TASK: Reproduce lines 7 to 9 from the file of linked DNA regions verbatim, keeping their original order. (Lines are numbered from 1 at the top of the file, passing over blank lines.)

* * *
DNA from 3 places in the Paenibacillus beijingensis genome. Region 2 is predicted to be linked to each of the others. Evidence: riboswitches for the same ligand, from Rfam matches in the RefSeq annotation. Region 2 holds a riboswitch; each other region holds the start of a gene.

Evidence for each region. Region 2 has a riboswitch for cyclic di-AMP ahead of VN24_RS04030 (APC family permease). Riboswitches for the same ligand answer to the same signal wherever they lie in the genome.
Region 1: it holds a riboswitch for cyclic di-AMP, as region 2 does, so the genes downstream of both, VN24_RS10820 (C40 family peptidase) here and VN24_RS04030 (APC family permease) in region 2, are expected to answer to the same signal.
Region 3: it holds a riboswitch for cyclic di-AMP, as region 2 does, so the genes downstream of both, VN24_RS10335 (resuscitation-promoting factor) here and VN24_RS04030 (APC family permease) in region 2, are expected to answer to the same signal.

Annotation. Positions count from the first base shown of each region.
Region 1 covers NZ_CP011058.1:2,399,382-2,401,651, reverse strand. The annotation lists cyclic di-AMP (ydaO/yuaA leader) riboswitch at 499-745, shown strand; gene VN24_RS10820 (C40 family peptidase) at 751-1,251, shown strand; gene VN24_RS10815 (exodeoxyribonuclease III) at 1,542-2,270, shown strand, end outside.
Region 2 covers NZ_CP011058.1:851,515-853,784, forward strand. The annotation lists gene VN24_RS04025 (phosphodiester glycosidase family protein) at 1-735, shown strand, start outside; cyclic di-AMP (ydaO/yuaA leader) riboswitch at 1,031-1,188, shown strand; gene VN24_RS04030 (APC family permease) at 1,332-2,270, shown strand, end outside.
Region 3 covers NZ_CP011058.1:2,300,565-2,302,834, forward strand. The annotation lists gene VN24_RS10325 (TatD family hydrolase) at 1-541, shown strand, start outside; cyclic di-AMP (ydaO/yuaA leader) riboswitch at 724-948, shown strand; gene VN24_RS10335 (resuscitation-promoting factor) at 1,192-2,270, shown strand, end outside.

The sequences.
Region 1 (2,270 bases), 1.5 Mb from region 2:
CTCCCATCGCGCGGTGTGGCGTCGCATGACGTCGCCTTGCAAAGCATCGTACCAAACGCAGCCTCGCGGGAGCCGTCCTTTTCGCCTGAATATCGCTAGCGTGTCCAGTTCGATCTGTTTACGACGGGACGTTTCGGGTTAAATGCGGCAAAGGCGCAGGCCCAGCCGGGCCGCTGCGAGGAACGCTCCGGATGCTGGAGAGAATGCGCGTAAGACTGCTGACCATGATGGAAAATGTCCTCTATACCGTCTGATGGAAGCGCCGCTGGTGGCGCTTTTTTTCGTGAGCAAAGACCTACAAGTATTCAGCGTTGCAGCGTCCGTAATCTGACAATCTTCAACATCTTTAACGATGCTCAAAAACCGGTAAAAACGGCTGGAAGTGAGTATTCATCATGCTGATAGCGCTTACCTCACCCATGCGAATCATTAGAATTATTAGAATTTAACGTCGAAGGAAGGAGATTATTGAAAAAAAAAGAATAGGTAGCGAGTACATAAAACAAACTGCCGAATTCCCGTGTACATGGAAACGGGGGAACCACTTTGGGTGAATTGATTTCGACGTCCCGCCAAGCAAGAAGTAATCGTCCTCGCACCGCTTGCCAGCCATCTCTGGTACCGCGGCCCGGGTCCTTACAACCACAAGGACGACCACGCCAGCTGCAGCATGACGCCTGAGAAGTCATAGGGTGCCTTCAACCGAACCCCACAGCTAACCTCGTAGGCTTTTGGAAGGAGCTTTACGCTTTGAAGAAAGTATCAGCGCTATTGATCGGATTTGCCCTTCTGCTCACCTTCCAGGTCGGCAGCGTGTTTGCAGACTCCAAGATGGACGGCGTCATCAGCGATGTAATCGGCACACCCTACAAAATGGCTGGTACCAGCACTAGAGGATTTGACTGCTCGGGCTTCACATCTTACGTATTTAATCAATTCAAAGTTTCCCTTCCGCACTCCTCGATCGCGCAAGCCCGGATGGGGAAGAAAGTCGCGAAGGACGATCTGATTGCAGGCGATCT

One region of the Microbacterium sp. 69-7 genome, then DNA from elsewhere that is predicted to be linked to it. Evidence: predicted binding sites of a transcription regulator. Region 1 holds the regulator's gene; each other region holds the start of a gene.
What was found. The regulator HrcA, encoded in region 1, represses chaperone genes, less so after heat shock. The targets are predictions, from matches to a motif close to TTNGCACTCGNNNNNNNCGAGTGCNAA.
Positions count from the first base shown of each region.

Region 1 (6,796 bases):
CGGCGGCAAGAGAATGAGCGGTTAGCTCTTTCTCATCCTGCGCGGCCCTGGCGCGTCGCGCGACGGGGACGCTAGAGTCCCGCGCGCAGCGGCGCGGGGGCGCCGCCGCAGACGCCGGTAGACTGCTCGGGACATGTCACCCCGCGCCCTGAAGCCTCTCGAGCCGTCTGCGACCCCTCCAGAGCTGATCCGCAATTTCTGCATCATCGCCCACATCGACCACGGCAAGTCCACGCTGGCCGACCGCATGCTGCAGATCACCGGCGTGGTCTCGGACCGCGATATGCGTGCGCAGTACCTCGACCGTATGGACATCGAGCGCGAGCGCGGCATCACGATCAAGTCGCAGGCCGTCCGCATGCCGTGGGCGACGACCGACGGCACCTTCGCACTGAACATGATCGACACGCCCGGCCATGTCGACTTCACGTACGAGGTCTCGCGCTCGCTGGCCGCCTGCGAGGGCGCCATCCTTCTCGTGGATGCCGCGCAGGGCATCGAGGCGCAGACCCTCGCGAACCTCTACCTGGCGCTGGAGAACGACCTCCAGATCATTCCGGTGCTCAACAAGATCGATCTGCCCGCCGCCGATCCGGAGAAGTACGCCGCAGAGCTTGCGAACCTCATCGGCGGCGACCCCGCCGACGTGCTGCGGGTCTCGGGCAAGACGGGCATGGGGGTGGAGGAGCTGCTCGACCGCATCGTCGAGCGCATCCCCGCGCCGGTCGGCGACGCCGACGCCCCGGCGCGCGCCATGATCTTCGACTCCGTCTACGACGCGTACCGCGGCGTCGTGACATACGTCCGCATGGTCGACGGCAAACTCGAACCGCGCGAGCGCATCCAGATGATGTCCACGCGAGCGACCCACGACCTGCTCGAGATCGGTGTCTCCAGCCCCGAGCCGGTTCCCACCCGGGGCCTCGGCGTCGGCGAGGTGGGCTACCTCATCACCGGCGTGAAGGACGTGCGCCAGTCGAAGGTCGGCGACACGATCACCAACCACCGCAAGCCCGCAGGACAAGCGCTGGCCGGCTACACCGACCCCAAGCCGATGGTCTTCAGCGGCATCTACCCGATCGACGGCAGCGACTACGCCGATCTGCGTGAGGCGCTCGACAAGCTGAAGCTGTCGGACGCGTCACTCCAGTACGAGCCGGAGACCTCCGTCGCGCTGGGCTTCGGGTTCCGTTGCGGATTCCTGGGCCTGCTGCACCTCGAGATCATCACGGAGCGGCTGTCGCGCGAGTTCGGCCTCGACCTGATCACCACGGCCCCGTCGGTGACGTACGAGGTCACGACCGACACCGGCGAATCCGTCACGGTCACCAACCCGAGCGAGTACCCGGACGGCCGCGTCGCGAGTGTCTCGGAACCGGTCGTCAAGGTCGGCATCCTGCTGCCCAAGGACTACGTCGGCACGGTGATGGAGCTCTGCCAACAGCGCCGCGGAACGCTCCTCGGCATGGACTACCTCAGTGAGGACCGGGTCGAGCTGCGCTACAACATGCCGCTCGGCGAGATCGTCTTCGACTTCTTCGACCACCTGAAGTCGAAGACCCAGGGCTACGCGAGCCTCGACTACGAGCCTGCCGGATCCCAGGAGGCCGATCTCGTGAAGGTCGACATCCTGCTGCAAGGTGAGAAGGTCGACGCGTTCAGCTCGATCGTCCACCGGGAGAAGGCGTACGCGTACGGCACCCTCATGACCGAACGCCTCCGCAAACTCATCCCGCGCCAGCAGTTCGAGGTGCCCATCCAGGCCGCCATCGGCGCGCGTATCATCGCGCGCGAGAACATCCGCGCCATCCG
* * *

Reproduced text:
Region 2 covers NZ_CP011058.1:851,515-853,784, forward strand. The annotation lists gene VN24_RS04025 (phosphodiester glycosidase family protein) at 1-735, shown strand, start outside; cyclic di-AMP (ydaO/yuaA leader) riboswitch at 1,031-1,188, shown strand; gene VN24_RS04030 (APC family permease) at 1,332-2,270, shown strand, end outside.
Region 3 covers NZ_CP011058.1:2,300,565-2,302,834, forward strand. The annotation lists gene VN24_RS10325 (TatD family hydrolase) at 1-541, shown strand, start outside; cyclic di-AMP (ydaO/yuaA leader) riboswitch at 724-948, shown strand; gene VN24_RS10335 (resuscitation-promoting factor) at 1,192-2,270, shown strand, end outside.

The sequences.